Industry mogul says it’s a new era

Fletcher says it's a new era for the sheep and wool industry


Sheep
TIME FOR CHANGE: Managing director of Fletchers International Exports, Roger Fletcher, believes to advance forward there must be big changes in the current sheep meat and wool industry structure.

TIME FOR CHANGE: Managing director of Fletchers International Exports, Roger Fletcher, believes to advance forward there must be big changes in the current sheep meat and wool industry structure.

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Fear of change holding the industry back says sheep industry mogul.

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Despite drought affecting much of the eastern landscape of Australia, owner of one of Australia's biggest meat processors, Roger Fletcher was optimistic about the future for Australia’s sheep industry over the next 20 years. 

In a lunchtime address in Sydney recently, the managing director of Fletchers International threw out two challenges to sheep meat and wool industries – change the current structure and grow it by 20 per cent over five years. 

“The sheep export industry is today as big as the beef industry,” Mr Fletcher said.

“All of a sudden we got closer to the rest of the world – container shipping, air freight and communications did that.

“Coupled with the wool industry it would be the biggest agricultural export business in Australia and probably become the biggest rural employer in Australia, but it must be run under the one roof.”  

A central figure through the evolution of Australia’s modern sheep meat and wool industries, Mr Fletcher had the humble beginnings of a drover. 

He is now one of Australia's biggest sheep meat processors, with extensive land holdings, who exports to more than 90 countries. He is also one of nation’s largest wool growers. 

In 1970s the Australian sheep flock peaked at 180 million head. It was predominantly based on wool production, supported by increasing global demand for wool and guaranteed minimum producer wool prices.

Lamb production, on the other hand, was considered a by-product of wool, and productivity growth was slow.

Additionally, during the 1980s, lamb was not an overly popular protein, with per capita consumption in decline and a relatively poor quality and health image – both in Australia and around the world.

The Wool Reserve Price Scheme was suspended in 1990, and the flock underwent a phase of liquidation.

It was during the 1990s that the industry transitioned from a primarily wool based sector towards the slaughter lamb producing industry it is today.

The most current figures show Australia’s sheep flock now sitting at 70 million head. 

“During those times in the wool industry the customer was never thought of,” Mr Fletcher said. 

“The lamb industry was undermined by the New Zealand acquisition of the sheep meat industry, completely ruining the industry and again the customer was ignored.”

He said the dynamics of the sheep and wool industries had changed.

“We have less farmers, processors and middlemen with bigger transports on the road  – therefore we need smaller industry bodies,” he said. 

“Our biggest challenge is to manage a growth of 20 per cent over five years and learning to work with the customer so we can absorb the product without letting the price down.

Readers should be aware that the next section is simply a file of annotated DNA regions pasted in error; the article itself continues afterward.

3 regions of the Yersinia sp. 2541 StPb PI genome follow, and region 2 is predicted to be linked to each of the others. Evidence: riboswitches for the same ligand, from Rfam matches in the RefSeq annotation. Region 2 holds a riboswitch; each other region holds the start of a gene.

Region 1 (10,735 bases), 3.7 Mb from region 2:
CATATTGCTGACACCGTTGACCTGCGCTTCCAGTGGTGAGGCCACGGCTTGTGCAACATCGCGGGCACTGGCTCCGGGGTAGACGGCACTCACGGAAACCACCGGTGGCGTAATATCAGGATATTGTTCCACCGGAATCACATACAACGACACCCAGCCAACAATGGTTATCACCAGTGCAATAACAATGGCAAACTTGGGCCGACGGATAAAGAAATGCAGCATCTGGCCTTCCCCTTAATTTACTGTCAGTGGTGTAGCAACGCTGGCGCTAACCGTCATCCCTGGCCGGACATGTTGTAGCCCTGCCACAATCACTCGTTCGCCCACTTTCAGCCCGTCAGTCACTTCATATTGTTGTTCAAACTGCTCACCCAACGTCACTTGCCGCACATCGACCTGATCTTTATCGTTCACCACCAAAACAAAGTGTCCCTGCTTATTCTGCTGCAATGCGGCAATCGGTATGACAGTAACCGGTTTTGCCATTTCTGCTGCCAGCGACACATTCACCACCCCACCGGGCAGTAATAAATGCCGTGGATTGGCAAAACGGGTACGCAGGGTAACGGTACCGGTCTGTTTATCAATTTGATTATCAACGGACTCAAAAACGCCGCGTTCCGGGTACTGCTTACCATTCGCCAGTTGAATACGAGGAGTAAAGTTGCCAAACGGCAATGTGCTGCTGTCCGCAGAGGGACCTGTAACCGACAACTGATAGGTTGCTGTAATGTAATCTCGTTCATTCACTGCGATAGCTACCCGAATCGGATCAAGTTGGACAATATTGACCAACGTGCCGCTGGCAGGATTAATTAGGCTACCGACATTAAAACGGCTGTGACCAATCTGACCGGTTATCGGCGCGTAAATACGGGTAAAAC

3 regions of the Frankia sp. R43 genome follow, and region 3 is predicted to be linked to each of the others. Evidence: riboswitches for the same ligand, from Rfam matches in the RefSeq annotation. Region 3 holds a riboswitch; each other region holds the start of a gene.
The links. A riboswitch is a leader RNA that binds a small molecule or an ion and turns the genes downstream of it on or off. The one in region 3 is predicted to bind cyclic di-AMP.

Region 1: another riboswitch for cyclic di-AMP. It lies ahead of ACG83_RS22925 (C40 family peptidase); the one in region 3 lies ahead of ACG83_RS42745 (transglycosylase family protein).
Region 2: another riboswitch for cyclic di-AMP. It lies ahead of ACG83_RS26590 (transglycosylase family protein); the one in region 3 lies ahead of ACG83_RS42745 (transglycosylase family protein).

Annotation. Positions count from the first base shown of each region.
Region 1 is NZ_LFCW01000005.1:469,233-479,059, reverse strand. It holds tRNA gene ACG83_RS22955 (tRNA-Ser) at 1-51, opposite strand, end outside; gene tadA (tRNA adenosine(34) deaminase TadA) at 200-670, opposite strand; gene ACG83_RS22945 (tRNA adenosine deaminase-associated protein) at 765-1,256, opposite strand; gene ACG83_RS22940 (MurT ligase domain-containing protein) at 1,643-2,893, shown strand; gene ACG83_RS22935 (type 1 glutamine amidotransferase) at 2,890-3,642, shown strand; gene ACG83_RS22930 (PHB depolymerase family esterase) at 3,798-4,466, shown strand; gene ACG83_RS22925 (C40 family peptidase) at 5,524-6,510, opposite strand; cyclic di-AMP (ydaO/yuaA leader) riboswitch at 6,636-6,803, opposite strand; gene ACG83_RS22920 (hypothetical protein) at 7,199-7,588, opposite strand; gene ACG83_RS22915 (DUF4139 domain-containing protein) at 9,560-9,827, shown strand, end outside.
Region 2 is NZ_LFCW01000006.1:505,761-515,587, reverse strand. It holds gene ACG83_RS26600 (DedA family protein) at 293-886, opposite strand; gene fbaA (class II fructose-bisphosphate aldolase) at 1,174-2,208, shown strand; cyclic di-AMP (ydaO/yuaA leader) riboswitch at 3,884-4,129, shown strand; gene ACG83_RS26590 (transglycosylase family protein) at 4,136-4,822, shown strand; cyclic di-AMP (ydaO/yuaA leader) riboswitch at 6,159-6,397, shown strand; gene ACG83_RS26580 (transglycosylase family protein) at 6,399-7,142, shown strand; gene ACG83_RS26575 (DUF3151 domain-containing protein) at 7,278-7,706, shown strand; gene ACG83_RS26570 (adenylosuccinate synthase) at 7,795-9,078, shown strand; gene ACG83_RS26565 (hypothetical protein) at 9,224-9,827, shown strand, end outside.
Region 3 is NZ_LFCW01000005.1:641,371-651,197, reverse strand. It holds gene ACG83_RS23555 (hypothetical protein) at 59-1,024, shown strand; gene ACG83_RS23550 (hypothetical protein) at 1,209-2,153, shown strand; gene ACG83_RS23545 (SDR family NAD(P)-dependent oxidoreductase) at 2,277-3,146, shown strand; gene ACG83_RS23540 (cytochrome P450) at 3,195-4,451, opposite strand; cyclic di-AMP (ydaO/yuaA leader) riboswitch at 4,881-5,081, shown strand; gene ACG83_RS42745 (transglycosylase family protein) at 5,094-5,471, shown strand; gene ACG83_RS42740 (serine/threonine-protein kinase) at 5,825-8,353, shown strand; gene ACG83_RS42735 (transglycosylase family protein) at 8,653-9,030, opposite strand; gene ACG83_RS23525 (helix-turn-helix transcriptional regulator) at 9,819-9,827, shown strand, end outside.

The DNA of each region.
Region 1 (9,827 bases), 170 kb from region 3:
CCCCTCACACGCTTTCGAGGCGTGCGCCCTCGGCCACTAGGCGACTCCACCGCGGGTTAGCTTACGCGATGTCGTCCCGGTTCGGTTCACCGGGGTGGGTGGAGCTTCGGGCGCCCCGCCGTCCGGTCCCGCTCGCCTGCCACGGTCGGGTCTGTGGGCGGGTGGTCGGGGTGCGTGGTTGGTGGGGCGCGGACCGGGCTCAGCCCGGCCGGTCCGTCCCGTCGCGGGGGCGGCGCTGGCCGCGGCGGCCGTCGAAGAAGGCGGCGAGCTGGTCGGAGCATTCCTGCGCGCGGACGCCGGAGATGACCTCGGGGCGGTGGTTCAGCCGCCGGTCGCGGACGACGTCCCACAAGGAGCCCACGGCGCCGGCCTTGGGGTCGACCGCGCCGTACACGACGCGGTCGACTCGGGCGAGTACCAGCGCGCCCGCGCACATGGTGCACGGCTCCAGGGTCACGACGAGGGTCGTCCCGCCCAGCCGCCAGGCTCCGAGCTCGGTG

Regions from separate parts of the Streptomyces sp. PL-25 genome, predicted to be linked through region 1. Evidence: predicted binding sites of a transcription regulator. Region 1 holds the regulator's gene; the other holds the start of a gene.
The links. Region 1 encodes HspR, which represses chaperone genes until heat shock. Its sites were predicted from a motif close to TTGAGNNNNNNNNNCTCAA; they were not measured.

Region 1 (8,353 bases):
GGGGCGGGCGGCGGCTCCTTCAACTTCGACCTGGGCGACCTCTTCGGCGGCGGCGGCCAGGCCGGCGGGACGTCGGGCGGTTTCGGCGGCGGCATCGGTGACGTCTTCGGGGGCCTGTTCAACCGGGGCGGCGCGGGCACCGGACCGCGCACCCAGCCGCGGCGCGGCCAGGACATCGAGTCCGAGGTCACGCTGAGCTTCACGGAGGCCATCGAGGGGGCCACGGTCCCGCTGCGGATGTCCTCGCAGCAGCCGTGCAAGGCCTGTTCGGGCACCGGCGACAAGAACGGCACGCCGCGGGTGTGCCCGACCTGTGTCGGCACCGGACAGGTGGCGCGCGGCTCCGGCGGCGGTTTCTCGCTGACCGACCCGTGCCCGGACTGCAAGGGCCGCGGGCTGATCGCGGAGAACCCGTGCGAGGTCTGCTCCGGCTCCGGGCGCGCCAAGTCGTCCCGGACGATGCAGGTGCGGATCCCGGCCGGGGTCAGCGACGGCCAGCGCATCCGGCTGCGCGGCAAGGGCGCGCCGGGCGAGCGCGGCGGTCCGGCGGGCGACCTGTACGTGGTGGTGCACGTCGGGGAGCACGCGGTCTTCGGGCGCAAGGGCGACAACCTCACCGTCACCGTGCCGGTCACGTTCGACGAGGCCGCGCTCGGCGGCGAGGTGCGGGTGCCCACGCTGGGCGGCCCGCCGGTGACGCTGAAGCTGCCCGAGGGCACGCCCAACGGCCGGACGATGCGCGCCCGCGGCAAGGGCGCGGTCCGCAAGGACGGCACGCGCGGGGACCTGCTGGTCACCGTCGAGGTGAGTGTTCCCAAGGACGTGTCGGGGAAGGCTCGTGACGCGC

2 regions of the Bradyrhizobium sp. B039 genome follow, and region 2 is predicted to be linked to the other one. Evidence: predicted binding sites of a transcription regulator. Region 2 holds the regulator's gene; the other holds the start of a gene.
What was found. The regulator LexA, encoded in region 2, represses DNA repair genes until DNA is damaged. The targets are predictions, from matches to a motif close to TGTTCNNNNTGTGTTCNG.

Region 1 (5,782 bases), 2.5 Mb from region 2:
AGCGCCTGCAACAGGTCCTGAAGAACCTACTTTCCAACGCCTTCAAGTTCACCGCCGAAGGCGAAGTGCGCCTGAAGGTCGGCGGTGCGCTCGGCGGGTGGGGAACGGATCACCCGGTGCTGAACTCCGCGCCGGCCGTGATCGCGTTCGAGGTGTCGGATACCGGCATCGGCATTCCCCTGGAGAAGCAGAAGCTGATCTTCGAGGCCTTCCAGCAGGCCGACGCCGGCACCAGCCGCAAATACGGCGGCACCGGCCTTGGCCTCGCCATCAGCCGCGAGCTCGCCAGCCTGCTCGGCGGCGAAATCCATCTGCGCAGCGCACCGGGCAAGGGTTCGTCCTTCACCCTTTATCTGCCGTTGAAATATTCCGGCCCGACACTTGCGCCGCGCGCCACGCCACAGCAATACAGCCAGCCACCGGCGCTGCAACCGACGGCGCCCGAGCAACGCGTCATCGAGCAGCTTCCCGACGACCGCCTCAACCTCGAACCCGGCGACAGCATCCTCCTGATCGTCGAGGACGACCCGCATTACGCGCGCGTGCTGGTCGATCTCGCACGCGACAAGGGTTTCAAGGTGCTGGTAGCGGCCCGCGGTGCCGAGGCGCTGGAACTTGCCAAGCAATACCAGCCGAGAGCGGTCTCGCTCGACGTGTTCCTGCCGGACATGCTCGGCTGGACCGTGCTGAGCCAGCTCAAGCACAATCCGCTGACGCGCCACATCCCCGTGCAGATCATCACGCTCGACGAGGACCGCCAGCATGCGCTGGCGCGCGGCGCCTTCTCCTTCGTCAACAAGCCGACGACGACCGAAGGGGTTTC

“We have to have people that are close to the customer.

“Through the links of the chain, from the farm gate right through to the customer, each one has to know what each other is doing.

“If the farmers can produce 20pc more wool and 20pc more meat - then we have to give the farmers confidence that we have got customers that we are not going to let go by letting the price come down.

“The way we do that is by keep improving the product so that more customer are going to buy it.”

Farmer bodies and peak bodies conduct masses of research, but according to Mr Fletcher the biggest job is getting the industry to take it up. 

“I think the RDCs need a really good look at. I am not saying there is anything wrong, but I think it could be managed a lot better and get a better bang for the buck,” he said. 

“It has to be practical – the farmer, the processor or the customer has to be in that research because he is the one that is going to make it work in the end, not the researcher.” 

He claimed having two bodies both conducting research only causes friction within the industry. 

Let’s talk business, and vision 

What is needed for the one industry board, according to Mr Fletcher, is a small group of the best, practical people from around the country. 

“We need the best minds with industry experience,” he said. 

“You can’t have highly skilled people that have never been in the industry.”

He also believes a sunset clause of 10 years should be put in place.

“It’s common sense to me, when you set up an organisation, you set up a sunset clause of 10 years,” he said.  

Mr Fletcher said the ideal board would have a representative from each link in the chain from the farm-gate to the customer. 

Under each board member would be a sub-committee that would report back directly to the board in the process of making the right decision.  

“Those on the board, for example, would be a processor, wool grower, lamb producer, butcher, an exporter and so on,” he said. 

“I am not against skilled people, but I am a big fan of practical people with a vision. 

“The most successful people are busy people, but often it is those people that are too busy to be involved with long-term groups, but they are the ones needed.

“You can’t expect busy sheep people to spend 70 per cent of their time on beef issues when they give up their time for the sheep industry.” 

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